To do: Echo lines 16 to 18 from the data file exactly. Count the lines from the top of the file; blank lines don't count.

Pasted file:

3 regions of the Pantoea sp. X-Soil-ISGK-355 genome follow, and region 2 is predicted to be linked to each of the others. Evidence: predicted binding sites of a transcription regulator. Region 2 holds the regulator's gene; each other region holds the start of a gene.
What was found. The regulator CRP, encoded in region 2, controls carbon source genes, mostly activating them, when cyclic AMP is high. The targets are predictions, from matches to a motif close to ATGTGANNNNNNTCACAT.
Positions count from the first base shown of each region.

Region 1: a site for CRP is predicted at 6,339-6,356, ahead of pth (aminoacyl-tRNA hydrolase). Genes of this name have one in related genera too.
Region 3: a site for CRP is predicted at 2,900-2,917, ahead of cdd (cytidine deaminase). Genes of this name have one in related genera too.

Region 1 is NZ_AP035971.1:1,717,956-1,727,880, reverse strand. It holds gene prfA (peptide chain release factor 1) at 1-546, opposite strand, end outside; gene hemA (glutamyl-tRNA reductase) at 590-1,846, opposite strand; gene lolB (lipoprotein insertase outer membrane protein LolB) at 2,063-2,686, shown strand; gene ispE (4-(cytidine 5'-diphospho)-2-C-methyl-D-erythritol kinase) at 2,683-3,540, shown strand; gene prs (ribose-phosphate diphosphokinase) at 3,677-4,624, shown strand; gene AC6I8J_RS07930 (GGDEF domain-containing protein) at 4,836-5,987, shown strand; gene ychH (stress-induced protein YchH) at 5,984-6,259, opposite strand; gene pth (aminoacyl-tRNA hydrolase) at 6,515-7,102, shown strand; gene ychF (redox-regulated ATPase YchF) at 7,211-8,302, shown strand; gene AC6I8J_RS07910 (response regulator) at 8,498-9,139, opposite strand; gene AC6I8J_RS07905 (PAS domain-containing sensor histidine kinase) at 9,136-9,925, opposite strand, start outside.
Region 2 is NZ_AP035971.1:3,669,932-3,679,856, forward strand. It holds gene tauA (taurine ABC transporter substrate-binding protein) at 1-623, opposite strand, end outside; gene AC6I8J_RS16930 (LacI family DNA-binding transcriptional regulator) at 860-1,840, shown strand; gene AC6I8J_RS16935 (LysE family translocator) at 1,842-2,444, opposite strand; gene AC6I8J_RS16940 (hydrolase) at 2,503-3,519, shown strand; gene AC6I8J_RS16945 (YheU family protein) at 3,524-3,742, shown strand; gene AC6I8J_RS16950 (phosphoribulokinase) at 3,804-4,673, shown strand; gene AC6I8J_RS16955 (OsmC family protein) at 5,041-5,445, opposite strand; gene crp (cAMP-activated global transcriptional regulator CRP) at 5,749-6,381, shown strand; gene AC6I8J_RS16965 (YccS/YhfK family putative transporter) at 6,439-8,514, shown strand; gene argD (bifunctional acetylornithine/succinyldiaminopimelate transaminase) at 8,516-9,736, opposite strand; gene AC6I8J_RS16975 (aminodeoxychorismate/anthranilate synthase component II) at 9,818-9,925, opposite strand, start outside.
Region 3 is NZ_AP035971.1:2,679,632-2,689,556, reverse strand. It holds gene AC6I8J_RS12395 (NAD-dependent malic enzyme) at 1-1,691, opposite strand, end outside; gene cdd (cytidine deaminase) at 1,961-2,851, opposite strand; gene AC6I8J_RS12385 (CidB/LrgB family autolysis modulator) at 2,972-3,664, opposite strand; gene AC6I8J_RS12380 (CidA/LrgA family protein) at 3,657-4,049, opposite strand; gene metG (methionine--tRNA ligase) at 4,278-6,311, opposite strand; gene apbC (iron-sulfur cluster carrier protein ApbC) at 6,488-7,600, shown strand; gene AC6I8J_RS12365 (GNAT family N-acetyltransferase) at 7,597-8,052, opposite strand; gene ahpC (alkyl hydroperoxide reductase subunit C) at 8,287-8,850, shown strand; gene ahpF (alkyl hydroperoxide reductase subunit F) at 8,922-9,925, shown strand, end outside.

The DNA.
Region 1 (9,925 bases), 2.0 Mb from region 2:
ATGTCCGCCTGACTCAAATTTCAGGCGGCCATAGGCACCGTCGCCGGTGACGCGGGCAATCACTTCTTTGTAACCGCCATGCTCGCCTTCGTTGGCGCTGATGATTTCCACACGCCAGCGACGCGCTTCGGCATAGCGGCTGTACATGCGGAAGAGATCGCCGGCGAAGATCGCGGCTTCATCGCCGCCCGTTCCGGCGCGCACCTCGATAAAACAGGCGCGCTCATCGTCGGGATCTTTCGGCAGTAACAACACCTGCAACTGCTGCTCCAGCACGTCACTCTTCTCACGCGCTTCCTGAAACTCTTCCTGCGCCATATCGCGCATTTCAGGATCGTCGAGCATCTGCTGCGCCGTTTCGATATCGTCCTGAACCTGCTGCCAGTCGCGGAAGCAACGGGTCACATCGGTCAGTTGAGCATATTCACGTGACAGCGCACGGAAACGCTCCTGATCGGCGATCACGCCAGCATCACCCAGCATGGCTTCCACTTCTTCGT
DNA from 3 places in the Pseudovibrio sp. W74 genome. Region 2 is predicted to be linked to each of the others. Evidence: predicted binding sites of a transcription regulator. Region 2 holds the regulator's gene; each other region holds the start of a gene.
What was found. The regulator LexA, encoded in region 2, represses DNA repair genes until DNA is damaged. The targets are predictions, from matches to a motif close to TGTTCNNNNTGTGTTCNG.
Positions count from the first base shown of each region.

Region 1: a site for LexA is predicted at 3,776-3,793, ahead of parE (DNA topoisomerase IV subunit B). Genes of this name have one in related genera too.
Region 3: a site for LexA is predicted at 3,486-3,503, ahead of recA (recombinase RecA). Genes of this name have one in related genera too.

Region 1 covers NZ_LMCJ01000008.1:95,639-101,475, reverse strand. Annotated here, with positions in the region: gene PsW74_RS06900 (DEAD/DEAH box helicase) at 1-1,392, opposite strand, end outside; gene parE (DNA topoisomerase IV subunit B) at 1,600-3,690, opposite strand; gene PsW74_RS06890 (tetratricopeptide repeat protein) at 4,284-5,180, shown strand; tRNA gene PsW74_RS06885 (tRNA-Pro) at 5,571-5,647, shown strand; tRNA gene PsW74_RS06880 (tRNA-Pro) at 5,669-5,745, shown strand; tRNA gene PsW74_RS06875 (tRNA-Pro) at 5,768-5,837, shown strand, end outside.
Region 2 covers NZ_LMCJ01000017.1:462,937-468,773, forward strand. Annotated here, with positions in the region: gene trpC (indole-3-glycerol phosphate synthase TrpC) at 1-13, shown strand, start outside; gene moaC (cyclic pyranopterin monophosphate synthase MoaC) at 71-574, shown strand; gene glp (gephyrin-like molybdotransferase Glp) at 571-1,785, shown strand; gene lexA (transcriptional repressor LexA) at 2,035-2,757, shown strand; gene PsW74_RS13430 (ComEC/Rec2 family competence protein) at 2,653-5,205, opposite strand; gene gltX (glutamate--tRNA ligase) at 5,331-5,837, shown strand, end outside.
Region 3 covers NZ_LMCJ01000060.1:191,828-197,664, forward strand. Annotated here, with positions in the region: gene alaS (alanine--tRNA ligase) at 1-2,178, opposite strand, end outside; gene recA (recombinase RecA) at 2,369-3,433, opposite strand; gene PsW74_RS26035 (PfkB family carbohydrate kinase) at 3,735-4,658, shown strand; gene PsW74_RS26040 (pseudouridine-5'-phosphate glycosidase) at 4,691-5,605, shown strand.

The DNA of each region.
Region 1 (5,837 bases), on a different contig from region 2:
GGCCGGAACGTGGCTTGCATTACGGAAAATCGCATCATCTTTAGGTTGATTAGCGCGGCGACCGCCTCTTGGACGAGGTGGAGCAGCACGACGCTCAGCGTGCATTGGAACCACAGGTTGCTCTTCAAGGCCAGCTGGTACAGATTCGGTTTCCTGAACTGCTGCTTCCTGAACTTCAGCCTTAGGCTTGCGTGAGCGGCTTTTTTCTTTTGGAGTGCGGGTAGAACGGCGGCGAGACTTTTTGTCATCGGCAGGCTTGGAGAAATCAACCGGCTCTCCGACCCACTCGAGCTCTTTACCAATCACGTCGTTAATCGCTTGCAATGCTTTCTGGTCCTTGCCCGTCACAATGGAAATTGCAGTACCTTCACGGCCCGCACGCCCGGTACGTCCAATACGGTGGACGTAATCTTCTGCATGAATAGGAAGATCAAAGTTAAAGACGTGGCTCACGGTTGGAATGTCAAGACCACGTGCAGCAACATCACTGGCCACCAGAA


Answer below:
Region 3: a site for LexA is predicted at 3,486-3,503, ahead of recA (recombinase RecA). Genes of this name have one in related genera too.

Region 1 covers NZ_LMCJ01000008.1:95,639-101,475, reverse strand. Annotated here, with positions in the region: gene PsW74_RS06900 (DEAD/DEAH box helicase) at 1-1,392, opposite strand, end outside; gene parE (DNA topoisomerase IV subunit B) at 1,600-3,690, opposite strand; gene PsW74_RS06890 (tetratricopeptide repeat protein) at 4,284-5,180, shown strand; tRNA gene PsW74_RS06885 (tRNA-Pro) at 5,571-5,647, shown strand; tRNA gene PsW74_RS06880 (tRNA-Pro) at 5,669-5,745, shown strand; tRNA gene PsW74_RS06875 (tRNA-Pro) at 5,768-5,837, shown strand, end outside.
Region 2 covers NZ_LMCJ01000017.1:462,937-468,773, forward strand. Annotated here, with positions in the region: gene trpC (indole-3-glycerol phosphate synthase TrpC) at 1-13, shown strand, start outside; gene moaC (cyclic pyranopterin monophosphate synthase MoaC) at 71-574, shown strand; gene glp (gephyrin-like molybdotransferase Glp) at 571-1,785, shown strand; gene lexA (transcriptional repressor LexA) at 2,035-2,757, shown strand; gene PsW74_RS13430 (ComEC/Rec2 family competence protein) at 2,653-5,205, opposite strand; gene gltX (glutamate--tRNA ligase) at 5,331-5,837, shown strand, end outside.